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An induction thermal treatment line at TimkenSteelrsquos Gambrinus plant quenches and tempers up to 20000 tons per year of steel bar

OSHA Cites TimkenSteel for Safety Hazards at Three Sites

Dec. 9, 2014
Fines proposed after inspectors find risks of falls, amputation at three plants Workers initiated complaints Penalties total $77,000 Violations defined

The federal Occupational Safety and Health Administration cited TimkenSteel Corp. for 12 serious safety violations at three plants in Canton, OH, where inspections revealed that employees were exposed to risks of falling and amputation. OSHA noted its inspections in May, July, and September were initiated following employee complaints of unsafe working conditions.

The agency has proposed fines totaling $77,000 against TimkenSteel, the company established last June after a spinoff from the original Timken Co.  It produces steel bars (including forging billets) and seamless mechanical tubing.

TimkenSteel was allowed 15 business days from its receipt of the citations and penalties to comply, request an informal conference with OSHA's area director, or contest the findings before the independent Occupational Safety and Health Review Commission.

OSHA classifies violations according to the degree of severity: “other than serious”, “serious,” “willful,” and “repeat” violations. Serious violations, as alleged at TimkenSteel, are those from which death or serious physical harm may result, and which an employer knew or should have known existed.

"TimkenSteel allowed workers to be exposed to fall and amputation hazards at its steel plants, which compromised employee safety in a highly hazardous work environment," stated Howard Eberts, OSHA's area director in Cleveland. "OSHA hopes to continue to work with corporate safety representatives and the United Steelworkers to address these safety issues proactively and ensure workers are protected on the job."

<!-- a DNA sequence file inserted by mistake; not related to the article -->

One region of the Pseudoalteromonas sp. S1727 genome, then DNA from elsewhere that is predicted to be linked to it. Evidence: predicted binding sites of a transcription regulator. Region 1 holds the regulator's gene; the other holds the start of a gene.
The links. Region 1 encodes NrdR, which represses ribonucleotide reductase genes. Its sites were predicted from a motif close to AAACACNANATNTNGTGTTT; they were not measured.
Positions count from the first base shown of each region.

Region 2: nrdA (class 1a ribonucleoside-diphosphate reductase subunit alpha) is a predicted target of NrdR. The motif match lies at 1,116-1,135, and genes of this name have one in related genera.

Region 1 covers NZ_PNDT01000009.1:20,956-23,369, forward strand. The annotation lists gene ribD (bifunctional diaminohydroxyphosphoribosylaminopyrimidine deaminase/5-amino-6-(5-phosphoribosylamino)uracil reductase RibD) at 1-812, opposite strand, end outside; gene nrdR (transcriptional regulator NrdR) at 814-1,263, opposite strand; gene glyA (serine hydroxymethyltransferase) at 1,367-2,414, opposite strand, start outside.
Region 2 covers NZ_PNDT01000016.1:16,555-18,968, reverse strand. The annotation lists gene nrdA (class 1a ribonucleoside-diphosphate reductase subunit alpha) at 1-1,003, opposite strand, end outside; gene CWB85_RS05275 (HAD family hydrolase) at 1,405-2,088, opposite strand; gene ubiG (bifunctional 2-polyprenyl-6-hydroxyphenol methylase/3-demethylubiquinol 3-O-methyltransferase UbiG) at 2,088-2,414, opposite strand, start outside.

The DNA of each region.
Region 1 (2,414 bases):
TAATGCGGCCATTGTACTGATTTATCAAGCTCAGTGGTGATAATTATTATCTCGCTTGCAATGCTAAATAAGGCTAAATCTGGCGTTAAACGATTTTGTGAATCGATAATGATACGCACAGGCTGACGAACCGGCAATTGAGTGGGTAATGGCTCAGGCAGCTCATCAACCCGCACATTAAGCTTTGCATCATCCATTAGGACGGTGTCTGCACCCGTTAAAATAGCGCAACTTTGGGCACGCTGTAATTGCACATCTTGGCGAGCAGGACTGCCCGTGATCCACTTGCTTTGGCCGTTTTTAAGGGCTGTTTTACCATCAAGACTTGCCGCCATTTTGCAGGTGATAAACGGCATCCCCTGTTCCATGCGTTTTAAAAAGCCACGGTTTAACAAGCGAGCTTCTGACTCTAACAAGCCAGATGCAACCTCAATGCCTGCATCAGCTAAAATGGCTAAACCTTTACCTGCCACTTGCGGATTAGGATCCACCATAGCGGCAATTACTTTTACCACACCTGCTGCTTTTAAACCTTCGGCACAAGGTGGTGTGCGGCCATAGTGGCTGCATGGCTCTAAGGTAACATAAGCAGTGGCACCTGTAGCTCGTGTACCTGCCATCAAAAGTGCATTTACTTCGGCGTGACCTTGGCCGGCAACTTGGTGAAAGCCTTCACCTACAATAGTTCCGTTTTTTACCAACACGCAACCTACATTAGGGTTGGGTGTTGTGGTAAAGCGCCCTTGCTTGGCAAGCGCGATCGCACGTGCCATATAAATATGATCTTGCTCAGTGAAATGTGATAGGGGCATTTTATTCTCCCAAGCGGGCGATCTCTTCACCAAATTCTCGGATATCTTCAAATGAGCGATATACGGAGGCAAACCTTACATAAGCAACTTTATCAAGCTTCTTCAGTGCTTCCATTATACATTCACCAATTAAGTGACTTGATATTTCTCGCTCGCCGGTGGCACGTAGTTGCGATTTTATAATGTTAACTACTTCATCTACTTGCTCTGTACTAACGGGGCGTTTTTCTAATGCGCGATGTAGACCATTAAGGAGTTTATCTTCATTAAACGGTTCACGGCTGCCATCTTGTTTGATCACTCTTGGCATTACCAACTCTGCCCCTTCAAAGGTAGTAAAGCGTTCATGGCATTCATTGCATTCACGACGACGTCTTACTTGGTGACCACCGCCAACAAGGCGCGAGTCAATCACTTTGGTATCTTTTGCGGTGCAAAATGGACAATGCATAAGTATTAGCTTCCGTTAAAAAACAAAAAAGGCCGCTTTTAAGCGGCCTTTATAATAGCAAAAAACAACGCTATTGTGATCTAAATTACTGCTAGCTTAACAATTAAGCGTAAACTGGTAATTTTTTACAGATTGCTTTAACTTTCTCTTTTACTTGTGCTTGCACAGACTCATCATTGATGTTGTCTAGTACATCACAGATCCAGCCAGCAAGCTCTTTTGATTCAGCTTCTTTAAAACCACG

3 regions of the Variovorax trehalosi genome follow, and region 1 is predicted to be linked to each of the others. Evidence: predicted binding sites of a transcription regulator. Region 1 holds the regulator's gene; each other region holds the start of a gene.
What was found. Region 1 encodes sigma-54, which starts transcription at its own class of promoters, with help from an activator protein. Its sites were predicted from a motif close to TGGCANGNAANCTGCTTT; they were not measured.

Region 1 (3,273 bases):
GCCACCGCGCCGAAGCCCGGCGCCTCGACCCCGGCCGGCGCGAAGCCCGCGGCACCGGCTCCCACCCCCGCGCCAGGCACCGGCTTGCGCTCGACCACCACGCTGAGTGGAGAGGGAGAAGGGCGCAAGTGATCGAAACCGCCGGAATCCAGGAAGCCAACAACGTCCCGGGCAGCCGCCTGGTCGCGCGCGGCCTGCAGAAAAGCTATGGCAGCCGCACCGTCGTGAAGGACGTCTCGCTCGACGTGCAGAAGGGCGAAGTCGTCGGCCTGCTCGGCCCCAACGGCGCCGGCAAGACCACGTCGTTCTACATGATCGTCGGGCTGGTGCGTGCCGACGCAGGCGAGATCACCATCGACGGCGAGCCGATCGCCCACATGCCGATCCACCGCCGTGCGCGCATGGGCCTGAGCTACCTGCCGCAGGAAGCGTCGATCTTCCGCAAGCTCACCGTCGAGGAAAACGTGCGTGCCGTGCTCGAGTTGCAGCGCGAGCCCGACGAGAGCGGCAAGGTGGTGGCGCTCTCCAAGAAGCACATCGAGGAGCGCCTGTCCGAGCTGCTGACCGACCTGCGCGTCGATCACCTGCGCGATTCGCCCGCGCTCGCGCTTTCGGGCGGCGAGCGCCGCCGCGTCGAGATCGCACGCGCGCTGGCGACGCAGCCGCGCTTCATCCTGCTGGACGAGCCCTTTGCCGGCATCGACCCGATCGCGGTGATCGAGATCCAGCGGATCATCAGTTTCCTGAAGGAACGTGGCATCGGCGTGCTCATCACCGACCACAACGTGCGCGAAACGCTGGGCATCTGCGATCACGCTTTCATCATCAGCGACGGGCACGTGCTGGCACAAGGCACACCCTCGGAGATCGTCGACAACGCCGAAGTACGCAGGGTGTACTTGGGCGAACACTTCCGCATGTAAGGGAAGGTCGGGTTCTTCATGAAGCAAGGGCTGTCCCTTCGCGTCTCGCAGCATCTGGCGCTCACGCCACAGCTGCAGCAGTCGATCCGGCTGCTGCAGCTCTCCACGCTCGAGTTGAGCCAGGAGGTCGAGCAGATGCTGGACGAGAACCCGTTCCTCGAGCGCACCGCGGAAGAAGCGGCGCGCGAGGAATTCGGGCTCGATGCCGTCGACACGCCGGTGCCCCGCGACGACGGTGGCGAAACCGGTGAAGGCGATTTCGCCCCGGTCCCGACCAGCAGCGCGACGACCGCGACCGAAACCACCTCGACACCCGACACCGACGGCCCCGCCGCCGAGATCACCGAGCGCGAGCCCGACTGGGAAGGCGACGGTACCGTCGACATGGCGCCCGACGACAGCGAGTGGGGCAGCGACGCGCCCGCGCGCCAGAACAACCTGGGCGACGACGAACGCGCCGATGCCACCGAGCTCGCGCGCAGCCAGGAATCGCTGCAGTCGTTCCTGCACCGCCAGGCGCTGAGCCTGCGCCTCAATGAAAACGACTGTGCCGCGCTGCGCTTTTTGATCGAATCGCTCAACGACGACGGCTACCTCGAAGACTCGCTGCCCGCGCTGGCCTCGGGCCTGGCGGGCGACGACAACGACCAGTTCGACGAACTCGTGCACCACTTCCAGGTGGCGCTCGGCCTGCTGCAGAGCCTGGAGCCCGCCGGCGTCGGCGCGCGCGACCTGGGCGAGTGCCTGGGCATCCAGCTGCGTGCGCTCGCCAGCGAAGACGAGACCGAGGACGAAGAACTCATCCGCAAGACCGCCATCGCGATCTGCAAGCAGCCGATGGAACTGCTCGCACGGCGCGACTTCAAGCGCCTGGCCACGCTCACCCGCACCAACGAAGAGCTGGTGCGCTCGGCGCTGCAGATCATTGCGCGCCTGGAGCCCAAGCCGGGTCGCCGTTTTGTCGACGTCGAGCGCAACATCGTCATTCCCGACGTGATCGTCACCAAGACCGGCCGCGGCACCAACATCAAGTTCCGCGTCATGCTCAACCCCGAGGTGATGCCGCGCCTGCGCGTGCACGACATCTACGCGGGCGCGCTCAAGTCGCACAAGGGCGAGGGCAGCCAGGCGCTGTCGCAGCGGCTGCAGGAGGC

The agency reported that its inspection in May at TimkenSteel’s Gambrinus Ave. plant in Canton found two serious violations for failure to guard floor holes and for missing guardrails, exposing workers to fall hazards.

In July, seven serious violations were found a TimkenSteel’s Faircrest plant, including failure to guard cranes and crane trolley runways, exposing workers to fall hazards.

In September an inspection at TimkenSteel’s Dueber Ave. plant found three serious violations, in which workers were exposed to moving machinery parts during service and maintenance.

About the Author

Robert Brooks | Editor/Content Director - Endeavor Business Media

Robert Brooks has been a business-to-business reporter, writer, editor, and columnist for more than 20 years, specializing in the primary metal and basic manufacturing industries. His work has covered a wide range of topics including process technology, resource development, material selection, product design, workforce development, and industrial market strategies, among others.

Currently, he specializes in subjects related to metal component and product design, development, and manufacturing—including castings, forgings, machined parts, and fabrications.

Brooks is a graduate of Kenyon College (B.A. English, Political Science) and Emory University (M.A. English.)